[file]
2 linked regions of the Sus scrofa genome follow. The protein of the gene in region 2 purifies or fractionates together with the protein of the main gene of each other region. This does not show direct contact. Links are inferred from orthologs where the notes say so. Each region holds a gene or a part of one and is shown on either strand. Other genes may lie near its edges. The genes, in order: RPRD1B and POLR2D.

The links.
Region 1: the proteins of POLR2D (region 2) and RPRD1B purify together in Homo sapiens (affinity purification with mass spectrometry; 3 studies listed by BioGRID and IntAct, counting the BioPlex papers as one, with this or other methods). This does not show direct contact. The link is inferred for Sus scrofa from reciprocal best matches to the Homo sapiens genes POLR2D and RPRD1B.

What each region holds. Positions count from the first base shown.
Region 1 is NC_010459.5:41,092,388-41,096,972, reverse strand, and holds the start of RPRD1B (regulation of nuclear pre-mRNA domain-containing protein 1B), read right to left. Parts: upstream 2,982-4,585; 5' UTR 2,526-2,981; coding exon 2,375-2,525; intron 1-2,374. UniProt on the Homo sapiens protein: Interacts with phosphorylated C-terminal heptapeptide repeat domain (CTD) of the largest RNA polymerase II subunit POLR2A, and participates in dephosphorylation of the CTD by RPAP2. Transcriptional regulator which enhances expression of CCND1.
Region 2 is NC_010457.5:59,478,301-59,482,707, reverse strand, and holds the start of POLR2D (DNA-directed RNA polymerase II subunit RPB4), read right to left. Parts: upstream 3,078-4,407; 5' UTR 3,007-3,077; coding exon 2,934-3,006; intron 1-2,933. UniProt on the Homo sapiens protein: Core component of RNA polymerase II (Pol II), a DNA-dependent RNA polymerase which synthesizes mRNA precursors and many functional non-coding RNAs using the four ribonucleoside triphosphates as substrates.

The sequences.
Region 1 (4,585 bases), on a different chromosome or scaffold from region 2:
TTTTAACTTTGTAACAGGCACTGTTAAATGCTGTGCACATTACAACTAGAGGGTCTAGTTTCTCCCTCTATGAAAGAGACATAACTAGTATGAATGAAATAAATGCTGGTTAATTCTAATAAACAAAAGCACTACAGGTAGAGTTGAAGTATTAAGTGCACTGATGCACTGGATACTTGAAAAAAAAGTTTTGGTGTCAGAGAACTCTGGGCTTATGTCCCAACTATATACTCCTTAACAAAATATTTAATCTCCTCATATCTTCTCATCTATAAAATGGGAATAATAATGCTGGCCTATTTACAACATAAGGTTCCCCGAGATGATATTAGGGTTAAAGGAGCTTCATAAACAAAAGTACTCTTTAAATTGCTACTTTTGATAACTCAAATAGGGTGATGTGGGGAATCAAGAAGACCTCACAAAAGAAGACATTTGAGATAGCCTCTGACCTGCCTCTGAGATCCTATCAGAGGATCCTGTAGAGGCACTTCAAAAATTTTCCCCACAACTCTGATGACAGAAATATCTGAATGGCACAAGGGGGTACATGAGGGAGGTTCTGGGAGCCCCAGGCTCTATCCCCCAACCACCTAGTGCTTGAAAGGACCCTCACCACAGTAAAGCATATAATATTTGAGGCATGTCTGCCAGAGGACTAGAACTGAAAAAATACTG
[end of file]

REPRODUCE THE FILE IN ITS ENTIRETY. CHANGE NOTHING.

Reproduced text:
2 linked regions of the Sus scrofa genome follow. The protein of the gene in region 2 purifies or fractionates together with the protein of the main gene of each other region. This does not show direct contact. Links are inferred from orthologs where the notes say so. Each region holds a gene or a part of one and is shown on either strand. Other genes may lie near its edges. The genes, in order: RPRD1B and POLR2D.

The links.
Region 1: the proteins of POLR2D (region 2) and RPRD1B purify together in Homo sapiens (affinity purification with mass spectrometry; 3 studies listed by BioGRID and IntAct, counting the BioPlex papers as one, with this or other methods). This does not show direct contact. The link is inferred for Sus scrofa from reciprocal best matches to the Homo sapiens genes POLR2D and RPRD1B.

What each region holds. Positions count from the first base shown.
Region 1 is NC_010459.5:41,092,388-41,096,972, reverse strand, and holds the start of RPRD1B (regulation of nuclear pre-mRNA domain-containing protein 1B), read right to left. Parts: upstream 2,982-4,585; 5' UTR 2,526-2,981; coding exon 2,375-2,525; intron 1-2,374. UniProt on the Homo sapiens protein: Interacts with phosphorylated C-terminal heptapeptide repeat domain (CTD) of the largest RNA polymerase II subunit POLR2A, and participates in dephosphorylation of the CTD by RPAP2. Transcriptional regulator which enhances expression of CCND1.
Region 2 is NC_010457.5:59,478,301-59,482,707, reverse strand, and holds the start of POLR2D (DNA-directed RNA polymerase II subunit RPB4), read right to left. Parts: upstream 3,078-4,407; 5' UTR 3,007-3,077; coding exon 2,934-3,006; intron 1-2,933. UniProt on the Homo sapiens protein: Core component of RNA polymerase II (Pol II), a DNA-dependent RNA polymerase which synthesizes mRNA precursors and many functional non-coding RNAs using the four ribonucleoside triphosphates as substrates.

The sequences.
Region 1 (4,585 bases), on a different chromosome or scaffold from region 2:
TTTTAACTTTGTAACAGGCACTGTTAAATGCTGTGCACATTACAACTAGAGGGTCTAGTTTCTCCCTCTATGAAAGAGACATAACTAGTATGAATGAAATAAATGCTGGTTAATTCTAATAAACAAAAGCACTACAGGTAGAGTTGAAGTATTAAGTGCACTGATGCACTGGATACTTGAAAAAAAAGTTTTGGTGTCAGAGAACTCTGGGCTTATGTCCCAACTATATACTCCTTAACAAAATATTTAATCTCCTCATATCTTCTCATCTATAAAATGGGAATAATAATGCTGGCCTATTTACAACATAAGGTTCCCCGAGATGATATTAGGGTTAAAGGAGCTTCATAAACAAAAGTACTCTTTAAATTGCTACTTTTGATAACTCAAATAGGGTGATGTGGGGAATCAAGAAGACCTCACAAAAGAAGACATTTGAGATAGCCTCTGACCTGCCTCTGAGATCCTATCAGAGGATCCTGTAGAGGCACTTCAAAAATTTTCCCCACAACTCTGATGACAGAAATATCTGAATGGCACAAGGGGGTACATGAGGGAGGTTCTGGGAGCCCCAGGCTCTATCCCCCAACCACCTAGTGCTTGAAAGGACCCTCACCACAGTAAAGCATATAATATTTGAGGCATGTCTGCCAGAGGACTAGAACTGAAAAAATACTG